const popup = document.querySelector(".popup"),
wifiIcon = document.querySelector(".icon i"),
popupTitle = document.querySelector(".popup .title"),
popupDesc = document.querySelector(".desc"),
reconnectBtn = document.querySelector(".reconnect");

let isOnline = true, intervalId, timer = 10;

const checkConnection = async () => {
    try {
        // Try to fetch random data from the API. If the status code is between 
        // 200 and 300, the network connection is considered online 
        const response = await fetch("https://jsonplaceholder.typicode.com/posts");
        isOnline = response.status >= 200 && response.status < 300;
    } catch (error) {
        isOnline = false; // If there is an error, the connection is considered offline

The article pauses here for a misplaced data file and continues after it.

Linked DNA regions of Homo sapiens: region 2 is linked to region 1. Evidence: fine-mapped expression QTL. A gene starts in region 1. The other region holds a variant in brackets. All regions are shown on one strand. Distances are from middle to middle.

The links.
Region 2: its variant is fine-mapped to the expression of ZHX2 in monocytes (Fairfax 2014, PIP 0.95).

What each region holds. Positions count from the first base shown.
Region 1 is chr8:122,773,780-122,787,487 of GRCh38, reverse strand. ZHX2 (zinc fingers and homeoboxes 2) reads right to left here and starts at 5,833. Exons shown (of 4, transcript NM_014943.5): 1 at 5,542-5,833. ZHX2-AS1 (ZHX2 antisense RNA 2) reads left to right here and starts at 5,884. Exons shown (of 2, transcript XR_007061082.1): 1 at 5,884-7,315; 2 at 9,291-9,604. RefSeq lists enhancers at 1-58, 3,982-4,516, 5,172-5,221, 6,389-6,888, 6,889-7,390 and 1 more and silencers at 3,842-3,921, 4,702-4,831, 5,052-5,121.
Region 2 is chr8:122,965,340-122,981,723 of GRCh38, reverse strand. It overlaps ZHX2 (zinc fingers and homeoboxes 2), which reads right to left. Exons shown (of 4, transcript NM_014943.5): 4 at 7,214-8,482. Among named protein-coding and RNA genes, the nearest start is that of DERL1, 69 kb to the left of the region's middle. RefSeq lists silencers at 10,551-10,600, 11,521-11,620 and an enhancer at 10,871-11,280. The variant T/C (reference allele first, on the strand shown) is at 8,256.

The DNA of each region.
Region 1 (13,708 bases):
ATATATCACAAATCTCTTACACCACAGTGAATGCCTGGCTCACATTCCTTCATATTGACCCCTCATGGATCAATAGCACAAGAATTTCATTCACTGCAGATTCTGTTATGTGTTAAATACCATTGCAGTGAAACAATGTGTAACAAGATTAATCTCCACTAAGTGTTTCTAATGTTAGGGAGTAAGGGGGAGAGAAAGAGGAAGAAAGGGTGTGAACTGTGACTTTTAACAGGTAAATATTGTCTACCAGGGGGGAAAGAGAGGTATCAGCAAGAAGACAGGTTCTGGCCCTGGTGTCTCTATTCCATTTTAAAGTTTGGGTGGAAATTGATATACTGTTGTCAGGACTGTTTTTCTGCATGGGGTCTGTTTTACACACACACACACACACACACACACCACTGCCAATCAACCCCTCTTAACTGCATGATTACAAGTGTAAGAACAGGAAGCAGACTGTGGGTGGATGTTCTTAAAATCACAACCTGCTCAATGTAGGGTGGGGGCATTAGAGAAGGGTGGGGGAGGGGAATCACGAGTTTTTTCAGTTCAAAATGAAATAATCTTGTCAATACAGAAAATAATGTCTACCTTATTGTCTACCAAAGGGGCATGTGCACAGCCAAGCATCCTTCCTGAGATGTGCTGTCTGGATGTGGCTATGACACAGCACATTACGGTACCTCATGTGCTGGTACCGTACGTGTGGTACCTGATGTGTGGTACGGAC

}
    timer = 10;
    clearInterval(intervalId);
    handlePopup(isOnline);
}

const handlePopup = (status) => {
    if(status) { // If the status is true (online), update icon, title, and description accordingly
        wifiIcon.className = "uil uil-wifi";
        popupTitle.innerText = "Restored Connection";
        popupDesc.innerHTML = "Your device is now successfully connected to the internet.";
        popup.classList.add("online");
        return setTimeout(() => popup.classList.remove("show"), 2000);
    }
    // If the status is false (offline), update the icon, title, and description accordingly
    wifiIcon.className = "uil uil-wifi-slash";
    popupTitle.innerText = "Lost Connection";
    popupDesc.innerHTML = "Your network is unavailable. We will attempt to reconnect you in <b>10</b> seconds.";
    popup.className = "popup show";

    intervalId = setInterval(() => { // Set an interval to decrease the timer by 1 every second
        timer--;